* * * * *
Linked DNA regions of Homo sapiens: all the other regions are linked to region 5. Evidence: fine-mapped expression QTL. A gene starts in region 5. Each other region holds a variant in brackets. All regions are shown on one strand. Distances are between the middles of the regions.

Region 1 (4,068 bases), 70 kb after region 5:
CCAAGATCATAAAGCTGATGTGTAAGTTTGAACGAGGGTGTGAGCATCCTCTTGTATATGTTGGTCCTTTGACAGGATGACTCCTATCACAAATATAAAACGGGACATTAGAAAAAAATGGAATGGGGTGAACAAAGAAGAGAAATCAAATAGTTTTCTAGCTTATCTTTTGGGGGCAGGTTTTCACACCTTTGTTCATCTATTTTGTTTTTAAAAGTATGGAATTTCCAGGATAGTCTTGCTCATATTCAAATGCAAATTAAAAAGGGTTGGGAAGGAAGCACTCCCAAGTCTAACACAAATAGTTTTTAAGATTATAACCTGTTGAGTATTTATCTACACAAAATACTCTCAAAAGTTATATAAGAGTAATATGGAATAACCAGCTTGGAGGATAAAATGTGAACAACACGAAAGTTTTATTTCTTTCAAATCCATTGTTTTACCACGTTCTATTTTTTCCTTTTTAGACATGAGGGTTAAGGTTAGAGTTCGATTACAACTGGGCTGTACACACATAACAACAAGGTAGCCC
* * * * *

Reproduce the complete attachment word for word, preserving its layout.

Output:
Linked DNA regions of Homo sapiens: all the other regions are linked to region 5. Evidence: fine-mapped expression QTL. A gene starts in region 5. Each other region holds a variant in brackets. All regions are shown on one strand. Distances are between the middles of the regions.

Region 1 (4,068 bases), 70 kb after region 5:
CCAAGATCATAAAGCTGATGTGTAAGTTTGAACGAGGGTGTGAGCATCCTCTTGTATATGTTGGTCCTTTGACAGGATGACTCCTATCACAAATATAAAACGGGACATTAGAAAAAAATGGAATGGGGTGAACAAAGAAGAGAAATCAAATAGTTTTCTAGCTTATCTTTTGGGGGCAGGTTTTCACACCTTTGTTCATCTATTTTGTTTTTAAAAGTATGGAATTTCCAGGATAGTCTTGCTCATATTCAAATGCAAATTAAAAAGGGTTGGGAAGGAAGCACTCCCAAGTCTAACACAAATAGTTTTTAAGATTATAACCTGTTGAGTATTTATCTACACAAAATACTCTCAAAAGTTATATAAGAGTAATATGGAATAACCAGCTTGGAGGATAAAATGTGAACAACACGAAAGTTTTATTTCTTTCAAATCCATTGTTTTACCACGTTCTATTTTTTCCTTTTTAGACATGAGGGTTAAGGTTAGAGTTCGATTACAACTGGGCTGTACACACATAACAACAAGGTAGCCC